"Was Nietzsche bold or stupid? As stated above, I don’t think he quite fully grasped the scale of the ethnic conflict subtly playing out in Germany at that time, or the sheer power already enjoyed by Jews. For someone of his (then lowly) position, his 1872 lecture appears to me as a step too soon. Wagner had of course taken even further steps against Jewish influence — but the older man possessed significantly more stature and legitimacy. Nietzsche sent his lecture notes to Wagner on February 4, and the composer replied cautiously. Wagner, who was fully aware of the damage that could be wrought by Jews on lone targets like himself, responded: “I say to you: that’s the way it is. … But I am concerned about you, and wish with my entire heart that you don’t ruin yourself.” Cosima, Wagner’s wife, also wrote to Nietzsche expressing concern. Starting by citing Goethe (‘Everything significant is uncomfortable’), she said that his ‘boldness’ and ‘bluntness’ surprised her. In a later letter she makes her concerns more explicit, stating that she wanted him to take some “maternal” advice so that he should “avoid stirring up a hornet’s nest” :See what happens when you try to obsolescence-proof your product?: "Stationery chain Typo pulls world globe that names Palestine over Israel"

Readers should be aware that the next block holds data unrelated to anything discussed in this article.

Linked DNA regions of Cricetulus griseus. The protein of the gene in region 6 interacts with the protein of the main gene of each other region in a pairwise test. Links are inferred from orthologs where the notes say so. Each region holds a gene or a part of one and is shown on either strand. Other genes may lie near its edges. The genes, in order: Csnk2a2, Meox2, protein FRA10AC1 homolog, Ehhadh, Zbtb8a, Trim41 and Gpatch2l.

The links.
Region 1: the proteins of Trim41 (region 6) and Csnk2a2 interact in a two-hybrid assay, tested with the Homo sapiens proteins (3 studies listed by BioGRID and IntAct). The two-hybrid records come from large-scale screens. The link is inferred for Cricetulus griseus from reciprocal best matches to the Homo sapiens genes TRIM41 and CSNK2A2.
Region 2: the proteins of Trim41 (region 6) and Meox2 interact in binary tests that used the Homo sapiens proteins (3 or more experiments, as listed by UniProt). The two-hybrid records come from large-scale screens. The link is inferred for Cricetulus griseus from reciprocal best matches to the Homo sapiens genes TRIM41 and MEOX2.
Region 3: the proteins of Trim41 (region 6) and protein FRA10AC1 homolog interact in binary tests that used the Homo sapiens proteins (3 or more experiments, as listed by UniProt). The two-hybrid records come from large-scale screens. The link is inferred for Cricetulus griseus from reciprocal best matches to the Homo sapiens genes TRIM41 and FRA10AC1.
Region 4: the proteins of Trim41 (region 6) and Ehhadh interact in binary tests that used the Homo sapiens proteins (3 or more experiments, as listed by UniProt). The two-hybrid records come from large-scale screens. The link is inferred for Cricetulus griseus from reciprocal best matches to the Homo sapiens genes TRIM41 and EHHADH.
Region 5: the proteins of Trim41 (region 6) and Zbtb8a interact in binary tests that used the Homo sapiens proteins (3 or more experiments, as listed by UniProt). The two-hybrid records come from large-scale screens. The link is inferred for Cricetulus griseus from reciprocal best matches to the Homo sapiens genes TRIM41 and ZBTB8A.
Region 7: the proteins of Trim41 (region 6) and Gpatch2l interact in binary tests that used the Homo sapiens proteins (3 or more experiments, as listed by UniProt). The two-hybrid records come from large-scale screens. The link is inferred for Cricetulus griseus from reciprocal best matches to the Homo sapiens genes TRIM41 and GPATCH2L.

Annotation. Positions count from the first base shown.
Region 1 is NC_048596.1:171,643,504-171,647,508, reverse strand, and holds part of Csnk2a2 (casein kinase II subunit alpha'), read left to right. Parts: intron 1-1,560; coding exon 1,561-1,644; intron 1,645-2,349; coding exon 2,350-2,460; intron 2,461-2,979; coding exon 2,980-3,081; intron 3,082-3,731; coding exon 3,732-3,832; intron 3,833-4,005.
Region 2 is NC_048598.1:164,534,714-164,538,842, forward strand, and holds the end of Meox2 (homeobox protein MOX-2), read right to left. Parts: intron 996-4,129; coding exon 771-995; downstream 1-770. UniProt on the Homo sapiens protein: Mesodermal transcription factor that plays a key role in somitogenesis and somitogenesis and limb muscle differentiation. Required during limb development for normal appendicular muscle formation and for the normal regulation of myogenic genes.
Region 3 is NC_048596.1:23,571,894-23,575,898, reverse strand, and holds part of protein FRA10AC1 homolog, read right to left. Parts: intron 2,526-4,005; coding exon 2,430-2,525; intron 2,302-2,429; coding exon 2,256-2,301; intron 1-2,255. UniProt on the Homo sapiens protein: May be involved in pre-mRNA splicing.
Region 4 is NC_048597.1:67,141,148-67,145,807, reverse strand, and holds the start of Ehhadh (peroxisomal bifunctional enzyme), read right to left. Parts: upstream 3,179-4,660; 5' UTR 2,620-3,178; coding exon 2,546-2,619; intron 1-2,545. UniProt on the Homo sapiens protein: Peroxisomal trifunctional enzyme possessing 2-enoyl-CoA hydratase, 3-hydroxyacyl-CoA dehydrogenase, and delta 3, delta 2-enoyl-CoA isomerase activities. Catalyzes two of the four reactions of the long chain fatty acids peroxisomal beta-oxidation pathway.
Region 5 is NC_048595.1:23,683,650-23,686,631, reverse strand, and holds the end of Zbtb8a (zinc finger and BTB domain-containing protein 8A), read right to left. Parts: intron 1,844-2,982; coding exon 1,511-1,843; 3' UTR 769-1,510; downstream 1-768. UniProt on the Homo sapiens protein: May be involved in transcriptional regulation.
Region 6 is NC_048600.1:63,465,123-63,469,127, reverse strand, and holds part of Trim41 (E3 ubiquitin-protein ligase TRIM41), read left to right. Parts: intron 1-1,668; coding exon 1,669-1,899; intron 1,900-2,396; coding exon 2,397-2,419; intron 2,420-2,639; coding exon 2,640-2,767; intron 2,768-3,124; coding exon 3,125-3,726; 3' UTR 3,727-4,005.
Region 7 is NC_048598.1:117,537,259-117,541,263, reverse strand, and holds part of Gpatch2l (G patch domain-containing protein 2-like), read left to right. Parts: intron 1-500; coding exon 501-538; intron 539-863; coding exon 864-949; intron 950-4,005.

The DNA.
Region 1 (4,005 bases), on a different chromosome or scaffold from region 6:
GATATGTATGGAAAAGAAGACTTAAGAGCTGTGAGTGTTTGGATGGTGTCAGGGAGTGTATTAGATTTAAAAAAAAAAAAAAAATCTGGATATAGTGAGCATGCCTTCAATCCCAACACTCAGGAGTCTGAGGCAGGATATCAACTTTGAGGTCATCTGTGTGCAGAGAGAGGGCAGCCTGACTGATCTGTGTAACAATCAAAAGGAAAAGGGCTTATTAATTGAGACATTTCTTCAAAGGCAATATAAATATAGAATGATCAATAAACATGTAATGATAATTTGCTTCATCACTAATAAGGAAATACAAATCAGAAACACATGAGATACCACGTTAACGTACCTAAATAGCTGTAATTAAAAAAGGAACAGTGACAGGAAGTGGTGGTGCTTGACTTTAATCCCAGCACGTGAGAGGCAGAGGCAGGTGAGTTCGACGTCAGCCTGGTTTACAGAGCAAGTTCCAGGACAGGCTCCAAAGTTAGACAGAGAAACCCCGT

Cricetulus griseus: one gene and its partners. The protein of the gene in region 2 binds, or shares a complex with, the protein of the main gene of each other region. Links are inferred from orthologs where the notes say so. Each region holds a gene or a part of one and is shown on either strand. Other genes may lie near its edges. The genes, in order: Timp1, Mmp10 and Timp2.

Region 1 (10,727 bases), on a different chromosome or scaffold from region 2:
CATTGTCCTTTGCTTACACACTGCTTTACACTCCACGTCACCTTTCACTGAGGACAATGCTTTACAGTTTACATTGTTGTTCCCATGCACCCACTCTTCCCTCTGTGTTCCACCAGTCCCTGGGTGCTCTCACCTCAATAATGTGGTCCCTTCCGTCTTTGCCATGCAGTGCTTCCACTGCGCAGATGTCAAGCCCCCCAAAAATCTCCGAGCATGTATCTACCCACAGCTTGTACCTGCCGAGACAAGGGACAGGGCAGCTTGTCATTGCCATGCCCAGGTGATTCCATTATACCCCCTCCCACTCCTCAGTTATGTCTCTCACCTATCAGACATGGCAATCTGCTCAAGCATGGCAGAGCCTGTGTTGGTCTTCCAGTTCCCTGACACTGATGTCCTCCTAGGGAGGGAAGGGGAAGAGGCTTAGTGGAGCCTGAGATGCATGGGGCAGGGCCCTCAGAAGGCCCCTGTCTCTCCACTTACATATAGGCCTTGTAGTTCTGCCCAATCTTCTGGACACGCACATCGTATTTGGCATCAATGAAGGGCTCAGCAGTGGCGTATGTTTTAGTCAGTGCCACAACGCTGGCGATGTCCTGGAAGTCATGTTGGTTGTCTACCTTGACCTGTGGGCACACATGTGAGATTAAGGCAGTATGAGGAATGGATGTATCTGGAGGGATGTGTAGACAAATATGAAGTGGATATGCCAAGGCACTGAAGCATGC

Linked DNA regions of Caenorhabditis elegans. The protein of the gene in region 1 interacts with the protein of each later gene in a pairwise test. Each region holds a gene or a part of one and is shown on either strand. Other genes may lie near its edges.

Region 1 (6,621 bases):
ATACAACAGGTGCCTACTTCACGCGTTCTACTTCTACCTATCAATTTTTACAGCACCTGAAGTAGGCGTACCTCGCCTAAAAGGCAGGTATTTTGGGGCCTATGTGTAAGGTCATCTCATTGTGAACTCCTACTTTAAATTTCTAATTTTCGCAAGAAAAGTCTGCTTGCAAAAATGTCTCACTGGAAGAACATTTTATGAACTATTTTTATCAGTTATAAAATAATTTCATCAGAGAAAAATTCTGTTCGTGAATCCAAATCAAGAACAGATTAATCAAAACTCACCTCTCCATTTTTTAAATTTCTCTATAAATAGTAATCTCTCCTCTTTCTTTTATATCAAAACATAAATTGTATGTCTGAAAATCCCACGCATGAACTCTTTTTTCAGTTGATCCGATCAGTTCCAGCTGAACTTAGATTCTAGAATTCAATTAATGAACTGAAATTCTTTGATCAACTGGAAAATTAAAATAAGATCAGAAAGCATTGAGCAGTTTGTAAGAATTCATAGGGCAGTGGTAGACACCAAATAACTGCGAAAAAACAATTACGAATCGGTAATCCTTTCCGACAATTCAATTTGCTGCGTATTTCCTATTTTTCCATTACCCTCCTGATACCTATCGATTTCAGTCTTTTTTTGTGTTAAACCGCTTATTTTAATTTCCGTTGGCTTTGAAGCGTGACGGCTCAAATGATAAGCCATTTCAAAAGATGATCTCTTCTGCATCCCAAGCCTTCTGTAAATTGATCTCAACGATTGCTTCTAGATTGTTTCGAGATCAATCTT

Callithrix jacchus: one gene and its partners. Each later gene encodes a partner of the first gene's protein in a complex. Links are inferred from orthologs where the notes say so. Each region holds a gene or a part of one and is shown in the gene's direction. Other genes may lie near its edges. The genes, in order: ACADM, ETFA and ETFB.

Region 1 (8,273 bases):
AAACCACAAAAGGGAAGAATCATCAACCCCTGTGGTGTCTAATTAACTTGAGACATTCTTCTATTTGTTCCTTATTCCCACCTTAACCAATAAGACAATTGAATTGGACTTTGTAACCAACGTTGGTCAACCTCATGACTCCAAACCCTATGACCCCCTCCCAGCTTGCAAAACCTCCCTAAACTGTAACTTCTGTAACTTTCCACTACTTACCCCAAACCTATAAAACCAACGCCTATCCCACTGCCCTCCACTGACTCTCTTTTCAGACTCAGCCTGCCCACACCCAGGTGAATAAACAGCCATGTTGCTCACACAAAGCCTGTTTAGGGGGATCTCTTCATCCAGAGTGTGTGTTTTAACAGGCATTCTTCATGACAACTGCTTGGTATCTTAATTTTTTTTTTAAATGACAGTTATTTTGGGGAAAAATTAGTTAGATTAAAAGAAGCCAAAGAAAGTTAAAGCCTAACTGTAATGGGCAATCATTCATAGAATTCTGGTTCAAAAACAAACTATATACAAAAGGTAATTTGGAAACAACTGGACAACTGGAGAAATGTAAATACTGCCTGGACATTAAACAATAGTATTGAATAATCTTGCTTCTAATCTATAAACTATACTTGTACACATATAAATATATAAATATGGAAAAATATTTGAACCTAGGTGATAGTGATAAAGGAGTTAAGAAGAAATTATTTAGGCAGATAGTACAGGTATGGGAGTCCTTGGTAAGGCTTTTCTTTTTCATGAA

Do you really understand me? Don’t mention the Jews, and especially not en passant; later, when you want to take up this gruesome fight, in the name of God, but not at the very outset, so that on your path you won’t have all this confusion and upheaval. I hope you don’t misunderstand me: you know that in the depths of my soul I agree with your utterance. But not now and not in this way.
According to Cosima’s diaries, Nietzsche was summoned to a meeting with her and Wagner on February 12 to discuss the lecture. We can only speculate at what precisely was said, but Nietzsche dropped the Jewish reference from the published version of his lecture and nothing similar to it would ever again appear in his speeches or published writings. He would continue to attack the evils of the press, newspapers, financial affairs, the stock exchange, modernity, urban life, and cosmopolitanism — but he would never again mention them in conjunction with Jews or Judaism. Holub argues that the episode taught Nietzsche that he should not mention the Jews by name and certainly not attack them in print. He would thereafter adopt the same ‘cultural code’ that many anti-Jewish intellectuals were forced to utilize as a means of fighting the culture war without being labelled ‘anti-Semitic.’"
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